West Papua No. 1 News Portal | Jubi
Jayapura, Jubi – Flood victims and an environmental activist in Sentani in Jayapura Regency, West Papua, have identified that poor water management in the area and environmental damage in the regency’s water retention area, the Cycloop Hill.
Thomas Kogoya, a resident of BTN Yahim Gajah Mada, blamed the poor water management in the area. “I demand the respective agency to improve the water management, so we don’t get flooded,” he said on Feb. 4.
On Feb. 3 and 4, several houses had been inundated by flood water following a heavy rain for three days straight. In BTN Yahim Gajah Mada housing area in Sentani, the water on Wednesday, Feb. 3 at night could reach as high as the knees of an adult. The water had yet to recede the following morning.
“Rain has poured in the past three days here in BTN Gajah Mada. Water inundated the complex on Wednesday night and it has yet to recede now,” Rosita, one of the flood victims, told Jubi on Feb. 4.
Rosita and her neighbors, however, did not leave their houses despite the flood. “We don’t know where else to go,” she said. She and her family could not save all her belongings, she said.
Rosita said her neighborhood was lower than the others, and water from higher areas was halted in BTN Yahim Gajah Mada.
Kogoya said his family could not sleep at night because they anticipated more flood on Feb. 4.
Another neighborhood, YPKP Sentani, also got flooded on Wednesday night. The residents complained about the condition of the drainage, which they said got covered by buildings. The drainage in the housing complex was indeed narrow and not deep enough.
A YPKP Sentani resident, Paulina Yakadewa, said the water came suddenly. “I was surprised to find that the water had entered our house. The current was fast. The inundation reached as high as an adult’s knees,” she said.
Her family took shelter at their relative’s house, she said.
“Our stove was carried away by the water until it went outside our house,” she said.
Yakadewa said there was a creek in the neighborhood but it was covered with buildings now. She said the water tried to find its way on the creek but it could not find the creek so it “hit” the houses.
She said residents had talked about water management improvement with the local leaders but nothing happened.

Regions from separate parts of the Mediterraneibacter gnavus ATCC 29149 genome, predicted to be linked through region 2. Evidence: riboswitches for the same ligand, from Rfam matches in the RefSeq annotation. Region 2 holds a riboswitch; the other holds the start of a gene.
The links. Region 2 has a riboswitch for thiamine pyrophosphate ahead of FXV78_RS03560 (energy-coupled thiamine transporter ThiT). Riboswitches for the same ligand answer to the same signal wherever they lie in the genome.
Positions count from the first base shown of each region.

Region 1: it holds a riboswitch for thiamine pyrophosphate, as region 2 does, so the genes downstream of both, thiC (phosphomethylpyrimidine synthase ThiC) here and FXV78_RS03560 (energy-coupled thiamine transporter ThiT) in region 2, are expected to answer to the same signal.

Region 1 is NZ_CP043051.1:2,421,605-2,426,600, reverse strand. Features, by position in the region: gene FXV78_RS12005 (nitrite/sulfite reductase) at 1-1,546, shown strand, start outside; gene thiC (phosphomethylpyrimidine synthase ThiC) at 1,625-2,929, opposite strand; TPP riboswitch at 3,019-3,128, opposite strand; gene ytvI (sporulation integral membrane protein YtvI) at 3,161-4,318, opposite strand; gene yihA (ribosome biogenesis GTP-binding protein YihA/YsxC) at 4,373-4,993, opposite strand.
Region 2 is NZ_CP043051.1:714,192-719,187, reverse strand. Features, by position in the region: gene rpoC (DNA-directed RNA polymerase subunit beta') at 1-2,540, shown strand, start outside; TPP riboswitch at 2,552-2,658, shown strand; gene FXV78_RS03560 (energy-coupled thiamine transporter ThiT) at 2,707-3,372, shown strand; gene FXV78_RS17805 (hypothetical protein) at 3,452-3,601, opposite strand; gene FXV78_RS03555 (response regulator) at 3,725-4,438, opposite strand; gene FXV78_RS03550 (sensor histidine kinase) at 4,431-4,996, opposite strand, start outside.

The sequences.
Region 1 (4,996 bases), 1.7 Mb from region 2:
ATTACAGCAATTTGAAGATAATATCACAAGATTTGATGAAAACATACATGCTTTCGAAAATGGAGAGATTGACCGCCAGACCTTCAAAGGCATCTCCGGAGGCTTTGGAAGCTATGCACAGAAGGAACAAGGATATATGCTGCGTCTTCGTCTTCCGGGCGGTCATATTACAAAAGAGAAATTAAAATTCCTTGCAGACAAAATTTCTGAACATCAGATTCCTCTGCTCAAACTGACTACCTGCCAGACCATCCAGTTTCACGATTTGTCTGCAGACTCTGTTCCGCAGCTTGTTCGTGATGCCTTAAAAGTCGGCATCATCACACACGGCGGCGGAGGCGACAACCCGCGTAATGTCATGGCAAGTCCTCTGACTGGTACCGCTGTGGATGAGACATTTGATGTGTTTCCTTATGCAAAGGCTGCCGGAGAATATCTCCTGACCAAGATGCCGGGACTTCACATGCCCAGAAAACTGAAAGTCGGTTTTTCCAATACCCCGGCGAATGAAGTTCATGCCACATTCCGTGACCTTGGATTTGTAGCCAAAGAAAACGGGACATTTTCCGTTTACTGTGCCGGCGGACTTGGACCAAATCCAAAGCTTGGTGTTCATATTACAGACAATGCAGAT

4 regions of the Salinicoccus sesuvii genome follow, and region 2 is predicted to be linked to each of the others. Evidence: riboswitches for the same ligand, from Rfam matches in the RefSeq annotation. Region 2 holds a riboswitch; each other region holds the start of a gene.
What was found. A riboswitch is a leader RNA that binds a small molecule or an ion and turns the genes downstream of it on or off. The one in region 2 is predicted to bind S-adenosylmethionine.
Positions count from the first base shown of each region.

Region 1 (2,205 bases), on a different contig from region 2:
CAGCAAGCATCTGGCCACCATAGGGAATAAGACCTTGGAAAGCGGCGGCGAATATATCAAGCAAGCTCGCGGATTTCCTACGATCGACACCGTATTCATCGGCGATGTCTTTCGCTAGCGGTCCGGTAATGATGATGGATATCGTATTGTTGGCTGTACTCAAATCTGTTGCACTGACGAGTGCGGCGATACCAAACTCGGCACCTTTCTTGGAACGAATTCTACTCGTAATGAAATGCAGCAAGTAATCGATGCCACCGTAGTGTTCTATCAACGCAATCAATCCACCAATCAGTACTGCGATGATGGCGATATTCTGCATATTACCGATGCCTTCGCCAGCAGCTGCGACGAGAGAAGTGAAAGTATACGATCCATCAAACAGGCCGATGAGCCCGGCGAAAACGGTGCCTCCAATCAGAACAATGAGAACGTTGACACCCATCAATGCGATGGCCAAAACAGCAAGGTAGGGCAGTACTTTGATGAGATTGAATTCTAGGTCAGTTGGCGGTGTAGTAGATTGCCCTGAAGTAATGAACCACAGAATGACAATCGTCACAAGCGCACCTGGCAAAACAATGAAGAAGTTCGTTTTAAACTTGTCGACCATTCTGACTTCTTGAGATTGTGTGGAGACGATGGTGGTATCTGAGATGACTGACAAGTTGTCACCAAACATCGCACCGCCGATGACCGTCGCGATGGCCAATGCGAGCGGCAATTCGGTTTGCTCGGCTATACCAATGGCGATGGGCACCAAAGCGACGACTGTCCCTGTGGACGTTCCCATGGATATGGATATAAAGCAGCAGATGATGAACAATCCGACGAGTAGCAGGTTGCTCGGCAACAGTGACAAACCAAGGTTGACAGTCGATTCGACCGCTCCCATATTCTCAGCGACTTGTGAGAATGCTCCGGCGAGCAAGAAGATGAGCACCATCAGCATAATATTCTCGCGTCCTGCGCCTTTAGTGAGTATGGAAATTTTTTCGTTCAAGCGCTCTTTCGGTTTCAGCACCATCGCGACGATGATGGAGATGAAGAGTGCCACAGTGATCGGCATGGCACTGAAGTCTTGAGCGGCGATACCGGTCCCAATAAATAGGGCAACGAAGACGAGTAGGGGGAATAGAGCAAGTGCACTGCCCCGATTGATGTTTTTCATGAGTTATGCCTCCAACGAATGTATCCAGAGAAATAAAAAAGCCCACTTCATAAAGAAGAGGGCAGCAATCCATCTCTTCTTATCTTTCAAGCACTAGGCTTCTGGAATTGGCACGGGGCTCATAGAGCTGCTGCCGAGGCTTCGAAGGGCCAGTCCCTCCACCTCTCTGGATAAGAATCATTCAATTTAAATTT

Another resident, Titin, said she wanted Jayapura administration to improve the water management. She said she also experienced the flash flood on March 16, 2019.
Some environmental activists blamed the Sentani flash flood in March 2019 and the recent flood on the damage in Cycloop Natural Reserve, or also called Cycloop Hill.
Manasse Bernard Taime, the head of Youths Care for the Environment in the regency, said on Feb. 3 that his group had checked the condition of the natural reserve and found it “severely damaged”.
“On the low plain of Robonghollo Mountain, there were no trees anymore,” he said.
He said the volunteers found indications of landslides there and also felled trees. The landslides happened in 2019 during the flashflood and the remnants were still there when they visited the reserve recently.
He said Cycloop had an important role in the prosperity of Jayapura residents. It acted as both water source and water retention.
Taime said he had spoken with religious and indigenous figures to campaign for the Cycloop’s sustainability. But he said residents still violated regulations and did not protect the natural reserve. He criticized the administration for turning a blind eye toward the alleged violations.
Papua Forestry and Environment Agency head, Jan Jap Ormusera, said the the management of Cycloop fell into the jurisdiction of the central government, in particular under Papua Natural Resources Conservation Agency, which is under the coordination of the Forestry and Environment Ministry.
“Referring to Law No. 5/1990 on Conservation of Natural Resources and the Ecosystem, 31,000 hectares of Cycloop Natural Reserve, falls under central government jurisdiction. The Papua province administration only handles the 9,000 hectares of the Cycloop’s buffer areas, spanning across Jayapura regency and municipality,” he said.
BKSDA Papua head, Edward Sembiring, said that a joint team had inspected four rivers that began in Cycloop Natural Reserve: Harapan Creek, Eboy Creek, Taruna Creek, and Nauli Creek.
“So far we saw the the condition was safe, so we announce to residents in Jayapura municipality and regency to be alert but not worried too much,” he said as quoted by Forestry and Environment Ministry website on Feb. 4.
Sembiring said his team would inspect the rivers again on Feb. 6, using drone, to anticipate whether the residents had to prepare for flash flood or not.
Reporter: Yance Wenda